Children’s Author

Posted in History by patriciahysell on July 28, 2015
Beatrix Potter

Beatrix Potter

July 28, 1866: Helen Beatrix Potter is born. The English natural scientists and conservationist is best known as an author and illustrator of children’s book featuring animals. Her best known book is The Tale of Peter Rabbit. She and her younger brother grew up in an artistic family in the countryside. Both children had many small pets and drew pictures of them. Beatrix was educated by private governesses and she was presented with a wide variety of languages, literature, science, and history. She was a good student. She was given private art lessons and practiced with watercolors, her favorite medium, creating pictures of flora and fauna found in the country. She drew fungi and their spores and came to the attention of the scientific world for her study of fungus reproduction.

In the 1890s, Potter sent illustrated stories to the children of her former governess, Annie Moore. Moore suggested her former student make them into a book and was able to provide all the former correspondence so Potter could work on a book. In 1901 she privately published The Tale of Peter Rabbit based on a letter she had sent to then 5 year old Noel. The letter was too short to make a book, so Potter fleshed it out and added more illustrations. She passed out copies of this book and one finally came into the hands of Arthur Conan Doyle. The original run had been 250 copies and she had another 200 printed when those ran out with the second printing containing a note that her beloved pet rabbit had died.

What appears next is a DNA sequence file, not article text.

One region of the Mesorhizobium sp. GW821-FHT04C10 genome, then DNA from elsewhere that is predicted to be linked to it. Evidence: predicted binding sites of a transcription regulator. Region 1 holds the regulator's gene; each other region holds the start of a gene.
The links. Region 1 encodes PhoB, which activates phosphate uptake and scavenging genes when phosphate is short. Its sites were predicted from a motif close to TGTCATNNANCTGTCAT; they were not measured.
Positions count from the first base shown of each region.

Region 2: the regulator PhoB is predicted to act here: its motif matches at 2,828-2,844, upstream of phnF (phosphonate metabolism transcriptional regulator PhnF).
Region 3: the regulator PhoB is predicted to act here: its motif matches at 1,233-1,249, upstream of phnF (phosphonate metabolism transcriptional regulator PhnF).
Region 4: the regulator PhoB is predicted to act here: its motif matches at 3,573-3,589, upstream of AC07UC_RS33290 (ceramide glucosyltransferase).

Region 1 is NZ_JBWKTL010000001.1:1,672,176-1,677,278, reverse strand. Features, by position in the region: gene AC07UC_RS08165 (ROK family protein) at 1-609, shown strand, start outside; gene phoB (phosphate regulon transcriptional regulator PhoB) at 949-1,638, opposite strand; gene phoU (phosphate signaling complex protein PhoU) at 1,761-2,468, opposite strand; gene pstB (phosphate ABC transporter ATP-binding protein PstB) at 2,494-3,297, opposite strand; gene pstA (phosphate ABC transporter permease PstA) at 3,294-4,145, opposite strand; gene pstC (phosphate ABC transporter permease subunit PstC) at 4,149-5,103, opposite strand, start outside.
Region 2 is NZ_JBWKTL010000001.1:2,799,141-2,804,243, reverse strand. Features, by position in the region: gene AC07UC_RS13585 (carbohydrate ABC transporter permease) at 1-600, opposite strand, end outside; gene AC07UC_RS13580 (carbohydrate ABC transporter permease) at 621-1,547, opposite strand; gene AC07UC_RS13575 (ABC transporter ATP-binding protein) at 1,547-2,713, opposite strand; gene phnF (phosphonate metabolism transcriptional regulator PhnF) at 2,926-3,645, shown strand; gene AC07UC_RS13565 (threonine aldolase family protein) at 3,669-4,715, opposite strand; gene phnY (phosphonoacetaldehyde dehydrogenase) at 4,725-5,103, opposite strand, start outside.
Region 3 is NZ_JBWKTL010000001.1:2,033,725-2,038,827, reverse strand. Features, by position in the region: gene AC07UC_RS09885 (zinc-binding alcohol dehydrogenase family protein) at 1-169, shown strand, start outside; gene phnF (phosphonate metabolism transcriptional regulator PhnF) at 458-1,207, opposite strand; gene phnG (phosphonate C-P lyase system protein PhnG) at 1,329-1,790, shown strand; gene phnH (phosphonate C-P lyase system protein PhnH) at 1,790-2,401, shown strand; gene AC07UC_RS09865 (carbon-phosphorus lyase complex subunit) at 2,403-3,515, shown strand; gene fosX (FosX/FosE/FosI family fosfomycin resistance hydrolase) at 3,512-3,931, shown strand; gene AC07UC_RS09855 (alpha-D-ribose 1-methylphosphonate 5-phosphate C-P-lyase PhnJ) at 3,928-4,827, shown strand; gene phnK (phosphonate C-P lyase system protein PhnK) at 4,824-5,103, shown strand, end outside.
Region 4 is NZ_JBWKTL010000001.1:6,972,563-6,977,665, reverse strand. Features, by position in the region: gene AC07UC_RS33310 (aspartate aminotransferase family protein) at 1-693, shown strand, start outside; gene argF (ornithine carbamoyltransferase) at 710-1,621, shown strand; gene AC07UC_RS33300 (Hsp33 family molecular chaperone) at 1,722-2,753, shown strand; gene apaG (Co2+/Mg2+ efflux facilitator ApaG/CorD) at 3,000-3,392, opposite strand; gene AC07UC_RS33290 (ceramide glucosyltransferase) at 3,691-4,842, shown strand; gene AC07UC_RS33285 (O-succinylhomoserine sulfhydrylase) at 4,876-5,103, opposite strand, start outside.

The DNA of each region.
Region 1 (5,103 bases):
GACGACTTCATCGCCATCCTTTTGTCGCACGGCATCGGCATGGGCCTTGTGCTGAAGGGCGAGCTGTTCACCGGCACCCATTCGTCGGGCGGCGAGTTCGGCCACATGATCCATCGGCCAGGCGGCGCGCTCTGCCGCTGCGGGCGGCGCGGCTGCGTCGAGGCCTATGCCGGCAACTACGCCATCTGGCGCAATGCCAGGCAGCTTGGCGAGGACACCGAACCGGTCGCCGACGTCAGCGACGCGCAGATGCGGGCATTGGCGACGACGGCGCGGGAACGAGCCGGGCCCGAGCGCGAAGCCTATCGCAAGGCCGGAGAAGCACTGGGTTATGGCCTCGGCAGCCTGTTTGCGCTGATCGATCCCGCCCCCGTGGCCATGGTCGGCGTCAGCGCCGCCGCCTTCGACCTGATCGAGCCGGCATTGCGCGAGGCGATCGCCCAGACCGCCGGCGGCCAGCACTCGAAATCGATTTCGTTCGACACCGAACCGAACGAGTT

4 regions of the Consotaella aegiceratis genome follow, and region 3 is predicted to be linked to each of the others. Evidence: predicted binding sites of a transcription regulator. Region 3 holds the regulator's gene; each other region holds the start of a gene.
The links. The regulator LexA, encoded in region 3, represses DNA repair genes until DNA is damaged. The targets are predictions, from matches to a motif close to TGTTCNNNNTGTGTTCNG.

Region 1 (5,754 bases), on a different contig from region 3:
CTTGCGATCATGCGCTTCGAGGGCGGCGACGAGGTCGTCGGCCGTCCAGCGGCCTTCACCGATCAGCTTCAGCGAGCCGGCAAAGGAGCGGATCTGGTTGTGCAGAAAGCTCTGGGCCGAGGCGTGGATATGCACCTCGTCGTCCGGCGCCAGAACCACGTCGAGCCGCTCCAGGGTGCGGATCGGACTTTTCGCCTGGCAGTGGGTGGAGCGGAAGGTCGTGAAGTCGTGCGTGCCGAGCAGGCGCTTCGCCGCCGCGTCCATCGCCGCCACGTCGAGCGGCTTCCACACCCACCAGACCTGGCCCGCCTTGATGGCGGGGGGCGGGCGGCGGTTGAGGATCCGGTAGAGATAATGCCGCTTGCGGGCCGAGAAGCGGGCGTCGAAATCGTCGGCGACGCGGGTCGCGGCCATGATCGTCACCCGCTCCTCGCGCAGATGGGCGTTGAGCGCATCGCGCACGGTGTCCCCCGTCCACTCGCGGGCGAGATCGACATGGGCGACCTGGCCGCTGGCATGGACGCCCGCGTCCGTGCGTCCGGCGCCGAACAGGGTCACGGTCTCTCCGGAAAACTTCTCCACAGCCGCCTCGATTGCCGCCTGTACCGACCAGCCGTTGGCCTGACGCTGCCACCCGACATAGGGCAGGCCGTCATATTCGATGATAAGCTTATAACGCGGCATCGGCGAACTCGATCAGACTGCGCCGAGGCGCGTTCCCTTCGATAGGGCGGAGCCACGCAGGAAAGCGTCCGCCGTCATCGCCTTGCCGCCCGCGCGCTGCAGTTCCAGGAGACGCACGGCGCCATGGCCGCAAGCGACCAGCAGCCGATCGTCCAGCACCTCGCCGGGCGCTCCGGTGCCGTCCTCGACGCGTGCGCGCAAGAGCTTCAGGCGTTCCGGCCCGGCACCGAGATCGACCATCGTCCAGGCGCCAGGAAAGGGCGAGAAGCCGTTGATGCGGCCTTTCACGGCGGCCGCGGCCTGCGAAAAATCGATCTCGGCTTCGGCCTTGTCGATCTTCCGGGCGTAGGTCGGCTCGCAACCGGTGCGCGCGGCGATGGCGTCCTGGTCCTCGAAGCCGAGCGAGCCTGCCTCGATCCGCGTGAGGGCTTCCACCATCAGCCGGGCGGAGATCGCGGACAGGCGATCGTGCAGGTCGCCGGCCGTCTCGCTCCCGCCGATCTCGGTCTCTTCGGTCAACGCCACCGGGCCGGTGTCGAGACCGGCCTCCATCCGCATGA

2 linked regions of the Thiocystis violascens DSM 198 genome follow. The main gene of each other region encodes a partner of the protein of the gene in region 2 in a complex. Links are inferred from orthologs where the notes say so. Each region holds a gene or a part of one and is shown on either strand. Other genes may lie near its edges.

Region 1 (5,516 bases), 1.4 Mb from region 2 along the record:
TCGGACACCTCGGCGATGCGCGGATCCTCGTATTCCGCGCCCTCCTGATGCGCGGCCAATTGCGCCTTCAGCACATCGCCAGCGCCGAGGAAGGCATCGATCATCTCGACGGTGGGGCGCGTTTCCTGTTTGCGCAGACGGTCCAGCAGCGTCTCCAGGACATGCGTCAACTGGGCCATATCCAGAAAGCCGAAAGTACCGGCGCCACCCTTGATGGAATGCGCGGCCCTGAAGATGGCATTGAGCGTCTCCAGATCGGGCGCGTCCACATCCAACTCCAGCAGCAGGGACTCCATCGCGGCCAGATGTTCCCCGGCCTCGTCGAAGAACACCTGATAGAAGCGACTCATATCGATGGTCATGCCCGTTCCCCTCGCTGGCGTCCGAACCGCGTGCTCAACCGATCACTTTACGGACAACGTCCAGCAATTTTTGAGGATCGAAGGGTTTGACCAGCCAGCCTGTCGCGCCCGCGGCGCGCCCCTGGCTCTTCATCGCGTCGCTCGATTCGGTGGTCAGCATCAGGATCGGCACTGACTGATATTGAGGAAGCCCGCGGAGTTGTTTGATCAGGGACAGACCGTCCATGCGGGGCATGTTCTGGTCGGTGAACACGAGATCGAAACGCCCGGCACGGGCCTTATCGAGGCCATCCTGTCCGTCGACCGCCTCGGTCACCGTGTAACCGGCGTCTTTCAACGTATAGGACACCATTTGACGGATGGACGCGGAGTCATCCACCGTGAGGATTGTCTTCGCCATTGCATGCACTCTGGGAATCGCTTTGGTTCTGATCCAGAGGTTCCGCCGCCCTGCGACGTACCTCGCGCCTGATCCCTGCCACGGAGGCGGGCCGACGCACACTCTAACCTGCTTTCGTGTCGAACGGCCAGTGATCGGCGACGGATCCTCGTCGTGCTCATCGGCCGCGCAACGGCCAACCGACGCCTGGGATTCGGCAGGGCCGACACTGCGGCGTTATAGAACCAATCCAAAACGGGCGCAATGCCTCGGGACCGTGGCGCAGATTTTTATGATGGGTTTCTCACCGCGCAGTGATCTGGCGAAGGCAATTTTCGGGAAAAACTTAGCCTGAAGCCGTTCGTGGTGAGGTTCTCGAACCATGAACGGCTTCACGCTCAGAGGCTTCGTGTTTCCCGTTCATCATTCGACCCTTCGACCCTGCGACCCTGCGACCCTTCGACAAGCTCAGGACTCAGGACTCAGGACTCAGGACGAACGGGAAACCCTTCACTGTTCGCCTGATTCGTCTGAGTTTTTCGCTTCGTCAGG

She entered into a commercial contract to publish 5,000 copies and that was done after long negotiations and an agreement was reached in June 1902. She was able to work closely with the publishing house and made adjustments in both the text and illustrations. The book was to go on sale in October of that year and had sold out 8,000 copies prior to print. By the end of the year, 25,000 copies of the book were printed. The book was a hit and by the end of the next year, 56,470 books were in print. The publisher’s New York office failed to copyright the book in the US and unlicensed copies were printed there. Potter received no royalties from the US editions as well as future US merchandising ventures.

She went on to write over 20 books between 1902 and 1922. The stories of her beloved pets came to life for children around the world as her books were translated into many languages. She was engaged to her editor/publisher, something her parents were against as socially unsuitable. Her fiancé died only a month later from leukemia at the age of 37.  Potter purchased a country home and William Heelis helped her run it. They married in 1913 again against her parents’ wishes since he was just a country solicitor. But the marriage suited Potter who settled into the large Heelis family. She continued to write for many years. She died of complications from heart disease and pneumonia in December 1943 at the age of 77.